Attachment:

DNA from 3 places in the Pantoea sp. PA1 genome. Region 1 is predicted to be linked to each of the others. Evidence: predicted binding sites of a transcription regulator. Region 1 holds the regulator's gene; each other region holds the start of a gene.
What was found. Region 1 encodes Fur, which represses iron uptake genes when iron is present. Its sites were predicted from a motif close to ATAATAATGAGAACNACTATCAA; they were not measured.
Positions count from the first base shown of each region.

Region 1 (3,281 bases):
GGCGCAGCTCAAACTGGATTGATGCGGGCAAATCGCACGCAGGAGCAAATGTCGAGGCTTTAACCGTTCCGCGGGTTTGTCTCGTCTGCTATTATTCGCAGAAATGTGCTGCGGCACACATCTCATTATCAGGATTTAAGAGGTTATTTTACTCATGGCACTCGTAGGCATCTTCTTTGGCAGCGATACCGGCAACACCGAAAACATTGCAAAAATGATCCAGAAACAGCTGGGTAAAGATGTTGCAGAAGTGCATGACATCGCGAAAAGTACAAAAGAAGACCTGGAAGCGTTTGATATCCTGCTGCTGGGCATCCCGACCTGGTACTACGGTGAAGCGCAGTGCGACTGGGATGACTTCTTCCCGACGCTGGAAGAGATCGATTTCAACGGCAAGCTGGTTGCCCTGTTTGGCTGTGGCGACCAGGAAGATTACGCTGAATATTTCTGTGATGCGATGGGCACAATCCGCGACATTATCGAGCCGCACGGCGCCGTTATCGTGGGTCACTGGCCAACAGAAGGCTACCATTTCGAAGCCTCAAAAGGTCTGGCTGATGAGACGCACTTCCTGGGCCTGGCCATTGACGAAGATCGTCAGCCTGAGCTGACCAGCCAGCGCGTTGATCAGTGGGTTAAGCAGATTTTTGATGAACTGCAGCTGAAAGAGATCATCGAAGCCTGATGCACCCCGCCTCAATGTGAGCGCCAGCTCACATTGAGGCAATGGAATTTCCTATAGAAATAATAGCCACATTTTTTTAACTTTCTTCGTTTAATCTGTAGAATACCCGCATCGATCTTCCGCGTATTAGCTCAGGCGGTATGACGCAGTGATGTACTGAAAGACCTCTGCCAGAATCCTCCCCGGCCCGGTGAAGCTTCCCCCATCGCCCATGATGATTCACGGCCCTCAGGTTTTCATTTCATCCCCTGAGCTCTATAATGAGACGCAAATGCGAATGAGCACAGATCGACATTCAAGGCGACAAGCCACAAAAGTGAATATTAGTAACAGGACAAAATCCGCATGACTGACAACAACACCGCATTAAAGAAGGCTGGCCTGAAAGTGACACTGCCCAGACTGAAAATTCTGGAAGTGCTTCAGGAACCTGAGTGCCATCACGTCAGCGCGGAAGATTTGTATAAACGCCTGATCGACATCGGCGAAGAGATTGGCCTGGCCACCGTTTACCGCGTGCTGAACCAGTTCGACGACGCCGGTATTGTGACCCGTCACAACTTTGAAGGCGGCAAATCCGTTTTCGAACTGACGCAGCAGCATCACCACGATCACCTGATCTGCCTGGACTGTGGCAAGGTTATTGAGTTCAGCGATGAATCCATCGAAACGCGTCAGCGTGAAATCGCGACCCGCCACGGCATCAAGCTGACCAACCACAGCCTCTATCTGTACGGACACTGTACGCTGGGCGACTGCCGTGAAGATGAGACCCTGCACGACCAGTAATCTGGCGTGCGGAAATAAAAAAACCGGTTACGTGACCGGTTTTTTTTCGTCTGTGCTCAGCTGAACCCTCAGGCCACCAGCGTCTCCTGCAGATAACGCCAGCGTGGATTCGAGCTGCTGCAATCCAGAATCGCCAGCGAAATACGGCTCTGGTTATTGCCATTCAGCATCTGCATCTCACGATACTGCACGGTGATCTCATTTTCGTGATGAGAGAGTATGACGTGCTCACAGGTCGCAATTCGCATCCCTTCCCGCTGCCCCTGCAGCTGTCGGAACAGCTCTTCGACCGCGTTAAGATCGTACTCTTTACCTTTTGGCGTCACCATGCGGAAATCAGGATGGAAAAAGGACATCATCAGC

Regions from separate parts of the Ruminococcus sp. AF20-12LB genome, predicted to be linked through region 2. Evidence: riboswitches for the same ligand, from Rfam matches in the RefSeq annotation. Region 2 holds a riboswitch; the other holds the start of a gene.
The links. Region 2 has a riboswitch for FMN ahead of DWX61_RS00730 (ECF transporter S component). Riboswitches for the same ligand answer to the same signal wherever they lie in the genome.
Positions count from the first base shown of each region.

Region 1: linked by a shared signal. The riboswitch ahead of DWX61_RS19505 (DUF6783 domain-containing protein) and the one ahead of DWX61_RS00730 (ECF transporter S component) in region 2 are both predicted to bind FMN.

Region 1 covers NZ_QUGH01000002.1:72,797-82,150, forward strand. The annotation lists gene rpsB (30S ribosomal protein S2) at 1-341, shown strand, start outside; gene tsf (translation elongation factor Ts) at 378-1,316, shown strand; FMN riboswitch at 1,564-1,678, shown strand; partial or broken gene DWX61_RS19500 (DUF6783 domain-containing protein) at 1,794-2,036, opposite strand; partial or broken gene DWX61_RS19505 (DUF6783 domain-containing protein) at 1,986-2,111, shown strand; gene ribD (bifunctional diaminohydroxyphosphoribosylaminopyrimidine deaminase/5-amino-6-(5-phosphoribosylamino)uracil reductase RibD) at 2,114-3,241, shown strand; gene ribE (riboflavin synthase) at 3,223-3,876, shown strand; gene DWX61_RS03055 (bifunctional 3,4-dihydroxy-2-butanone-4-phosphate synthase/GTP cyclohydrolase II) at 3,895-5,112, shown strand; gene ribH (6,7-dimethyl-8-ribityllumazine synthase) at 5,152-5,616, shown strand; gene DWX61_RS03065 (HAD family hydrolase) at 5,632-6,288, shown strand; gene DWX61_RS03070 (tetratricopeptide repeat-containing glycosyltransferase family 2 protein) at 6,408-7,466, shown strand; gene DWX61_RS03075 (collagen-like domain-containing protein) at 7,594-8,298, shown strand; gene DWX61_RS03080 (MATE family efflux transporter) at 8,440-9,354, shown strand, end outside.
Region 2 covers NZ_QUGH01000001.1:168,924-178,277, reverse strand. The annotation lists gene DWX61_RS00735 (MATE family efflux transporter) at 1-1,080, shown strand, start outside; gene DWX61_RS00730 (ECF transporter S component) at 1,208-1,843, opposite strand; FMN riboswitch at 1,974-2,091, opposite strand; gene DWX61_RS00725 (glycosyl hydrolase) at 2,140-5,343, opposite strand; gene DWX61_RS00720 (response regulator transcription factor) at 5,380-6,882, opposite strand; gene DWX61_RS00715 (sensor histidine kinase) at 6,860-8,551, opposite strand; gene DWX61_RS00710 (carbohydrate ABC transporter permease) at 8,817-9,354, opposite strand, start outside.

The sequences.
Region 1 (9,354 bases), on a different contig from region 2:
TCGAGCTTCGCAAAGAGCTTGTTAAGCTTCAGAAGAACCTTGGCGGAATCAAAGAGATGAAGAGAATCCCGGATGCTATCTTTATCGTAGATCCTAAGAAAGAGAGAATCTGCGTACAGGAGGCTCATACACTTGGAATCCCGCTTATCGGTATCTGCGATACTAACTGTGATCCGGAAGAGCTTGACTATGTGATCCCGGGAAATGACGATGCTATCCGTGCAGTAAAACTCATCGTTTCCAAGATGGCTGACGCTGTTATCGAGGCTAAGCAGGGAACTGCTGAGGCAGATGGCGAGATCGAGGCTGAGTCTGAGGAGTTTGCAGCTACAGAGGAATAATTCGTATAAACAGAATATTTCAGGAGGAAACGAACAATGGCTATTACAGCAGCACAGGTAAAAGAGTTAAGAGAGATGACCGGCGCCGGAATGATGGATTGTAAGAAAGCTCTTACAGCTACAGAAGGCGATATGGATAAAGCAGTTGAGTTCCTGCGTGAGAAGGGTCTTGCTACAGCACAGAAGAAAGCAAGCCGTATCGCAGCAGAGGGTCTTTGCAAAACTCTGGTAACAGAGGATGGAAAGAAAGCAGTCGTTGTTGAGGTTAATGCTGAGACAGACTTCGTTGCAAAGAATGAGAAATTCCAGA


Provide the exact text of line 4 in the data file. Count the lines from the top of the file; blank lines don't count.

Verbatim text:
Region 1 (3,281 bases):